Post  boog1 on 4/2/2011, 11:59 pm

didnt even know what kale was till other half wanted to grow some this year its under the grow light a half inch tall as i type this, she'll expect me to eat some i jus know it No No


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Kale Recipes

Post  gardenwriter on 4/3/2011, 8:38 am

Thanks for all your replies. It sounds like most of you who have planted kale started inside or with transplants. I put seeds in yesterday. I'll let you know how things develop (ha!).

Here is a quick kale recipe:

Kale Chips

Wash kale, remove tough stem, and tear into pieces
Toss with olive oil
Salt lightly
Bake at 300 for 20 minutes
Serve right away

Delicious! They melt in your mouth.

I also put about a cup of torn kale leaves in my morning fruit and yogurt smoothie, and I feel I get an extra healthy boost without compromising the sweet, fruity taste I like.

Enjoy!

Gardenwriter

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Re: What about kale?

Post  bullfrogbabe on 4/3/2011, 4:51 pm

Kale are in the cabbage family....can they be used like cabbage?

I have never tried eating them, but folks around here grow the coloured ones as fall ornamentals in their flower gardens since they are tough enough to handle frost.

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What about kale?

Post  Nonna.PapaVino on 4/3/2011, 7:59 pm

Here's a take on Tuscan kale as a favorite with upscale chefs: "by any name, it's remarkably flavorful- meatier than Swiss chard, sweeter than collards and more mellow than peppery mustard greens.
"It's a meat eater's kind of green," says Steven Levine, chef of Cosmopolitan Cafe in San Francisco. "I can't wait for it to come out every year. Spinach and Swiss chard are a little grassy to me, but this is hearty."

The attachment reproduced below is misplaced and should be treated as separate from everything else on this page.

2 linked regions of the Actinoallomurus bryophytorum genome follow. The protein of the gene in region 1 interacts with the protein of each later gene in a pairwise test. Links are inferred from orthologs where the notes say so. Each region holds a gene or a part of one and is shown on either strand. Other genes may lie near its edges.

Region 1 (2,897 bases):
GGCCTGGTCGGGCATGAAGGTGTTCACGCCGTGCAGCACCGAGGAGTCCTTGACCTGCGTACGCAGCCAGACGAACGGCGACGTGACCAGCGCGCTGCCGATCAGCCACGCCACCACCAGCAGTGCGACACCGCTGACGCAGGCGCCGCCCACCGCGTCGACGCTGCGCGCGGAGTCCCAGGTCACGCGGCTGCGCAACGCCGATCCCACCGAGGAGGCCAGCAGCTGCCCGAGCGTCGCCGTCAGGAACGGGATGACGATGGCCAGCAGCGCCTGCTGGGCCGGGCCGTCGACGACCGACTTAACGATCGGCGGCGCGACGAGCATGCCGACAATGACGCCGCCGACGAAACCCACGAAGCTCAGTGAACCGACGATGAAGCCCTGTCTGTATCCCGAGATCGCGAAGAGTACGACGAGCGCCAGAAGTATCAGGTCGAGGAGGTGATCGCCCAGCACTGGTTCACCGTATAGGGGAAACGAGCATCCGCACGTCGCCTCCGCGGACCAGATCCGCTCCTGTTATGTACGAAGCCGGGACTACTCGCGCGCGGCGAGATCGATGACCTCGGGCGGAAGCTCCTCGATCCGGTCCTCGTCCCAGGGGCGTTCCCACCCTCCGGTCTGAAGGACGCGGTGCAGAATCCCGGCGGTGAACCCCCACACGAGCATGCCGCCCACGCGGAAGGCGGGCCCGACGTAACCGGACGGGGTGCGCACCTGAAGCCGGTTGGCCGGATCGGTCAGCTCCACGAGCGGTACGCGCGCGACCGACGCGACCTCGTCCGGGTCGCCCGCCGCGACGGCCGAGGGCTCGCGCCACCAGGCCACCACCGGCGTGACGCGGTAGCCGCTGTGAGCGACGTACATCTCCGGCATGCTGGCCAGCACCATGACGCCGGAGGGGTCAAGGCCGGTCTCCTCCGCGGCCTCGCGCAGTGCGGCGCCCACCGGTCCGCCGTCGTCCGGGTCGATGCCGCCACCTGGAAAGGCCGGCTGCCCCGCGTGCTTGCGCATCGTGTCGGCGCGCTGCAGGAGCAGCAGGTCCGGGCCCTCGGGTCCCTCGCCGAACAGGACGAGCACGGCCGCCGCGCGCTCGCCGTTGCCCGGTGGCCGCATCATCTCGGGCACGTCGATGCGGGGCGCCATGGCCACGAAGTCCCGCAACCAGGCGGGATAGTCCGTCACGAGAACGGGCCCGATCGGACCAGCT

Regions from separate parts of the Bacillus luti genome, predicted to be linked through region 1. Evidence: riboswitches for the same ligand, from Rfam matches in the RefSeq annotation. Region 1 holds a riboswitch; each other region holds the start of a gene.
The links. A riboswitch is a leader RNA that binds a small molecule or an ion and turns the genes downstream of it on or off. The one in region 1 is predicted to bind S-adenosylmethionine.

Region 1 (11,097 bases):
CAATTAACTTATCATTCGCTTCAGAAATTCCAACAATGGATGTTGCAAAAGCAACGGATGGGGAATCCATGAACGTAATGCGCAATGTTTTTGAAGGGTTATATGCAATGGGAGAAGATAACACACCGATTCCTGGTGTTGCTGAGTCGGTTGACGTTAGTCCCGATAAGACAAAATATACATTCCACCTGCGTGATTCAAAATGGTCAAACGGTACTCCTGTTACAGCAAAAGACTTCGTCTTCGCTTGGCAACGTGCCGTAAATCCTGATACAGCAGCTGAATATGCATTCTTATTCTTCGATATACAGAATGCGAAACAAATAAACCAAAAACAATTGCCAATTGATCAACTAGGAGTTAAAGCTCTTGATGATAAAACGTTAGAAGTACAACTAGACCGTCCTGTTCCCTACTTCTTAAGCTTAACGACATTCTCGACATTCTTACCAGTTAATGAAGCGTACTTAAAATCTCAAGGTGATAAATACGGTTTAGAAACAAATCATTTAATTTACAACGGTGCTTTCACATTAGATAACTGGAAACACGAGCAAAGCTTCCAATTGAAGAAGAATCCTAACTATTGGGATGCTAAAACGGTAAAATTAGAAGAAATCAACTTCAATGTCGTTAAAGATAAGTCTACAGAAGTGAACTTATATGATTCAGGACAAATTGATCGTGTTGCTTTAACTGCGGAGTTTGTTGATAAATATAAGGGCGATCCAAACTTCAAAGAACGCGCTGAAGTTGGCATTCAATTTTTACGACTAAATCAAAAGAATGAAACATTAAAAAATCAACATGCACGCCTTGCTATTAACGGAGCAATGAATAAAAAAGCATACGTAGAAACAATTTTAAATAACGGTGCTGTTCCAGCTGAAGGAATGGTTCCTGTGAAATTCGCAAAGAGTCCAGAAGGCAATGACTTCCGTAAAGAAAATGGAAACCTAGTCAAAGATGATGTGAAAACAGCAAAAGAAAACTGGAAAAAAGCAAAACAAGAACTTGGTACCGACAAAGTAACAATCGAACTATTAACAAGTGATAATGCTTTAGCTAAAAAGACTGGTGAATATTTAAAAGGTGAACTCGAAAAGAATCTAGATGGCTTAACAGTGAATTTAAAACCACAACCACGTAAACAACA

With pan-roasted chicken, Levine prepares Tuscan kale in the Catalan style: with anchovies, garlic, pine nuts and golden raisins. Last winter, he braised it with garlic and sausage and served it with creamy polenta with crumbled feta.
Braised Tuscan kale finished in the brick oven is "probably one of our top two small plates," says Kevin Best, owner of B Restaurant in Oakland. The kale is blanched first, then braised with olive oil, shallots, carrots and vegetable stock. "At this time of year, the kale has a hearty, rich flavor, so we try to stay out of the way," says Best."

Me, I'm going to find that Catalan style recipe for my Tuscan kale, sounds exotic and delicious.

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Re: What about kale?

Post  cabinfever on 4/11/2011, 5:35 pm

How do you all cook kale? I know I loved it as a teenager, and I think my folks steamed it.

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What about kale

Post  Nonna.PapaVino on 4/11/2011, 6:02 pm

You can access two of my favorite kale recipes from The Spendid Table, hosted by Lynne Rosetto Kaspar:


Stir-fried kale in the Italian way:

http://www.publicradio.org/columns/splendid-table/recipes/shredded_kale.html



Melting Greens (which I especially like with Tuscan Kale):

http://www.publicradio.org/columns/splendid-table/recipes/sides_meltinggreens.html



Also, look up a traditional Tuscan vegetable soup, many use the Tuscan Kale, which gives even a vegetarian soup a real "meaty" taste. Note, Tuscan kale usually needs a bit more cooking to reach the "melt-in-your-mouth" optimum than does other kales. Enjoy!

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Re: What about kale?

Post  Weatherkid on 4/11/2011, 7:29 pm

I grew kale last spring and was harvesting into the fall.... it's so easy to grow.... almost impossible to kill.Smile I have 4 squares of it right now.

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Re: What about kale?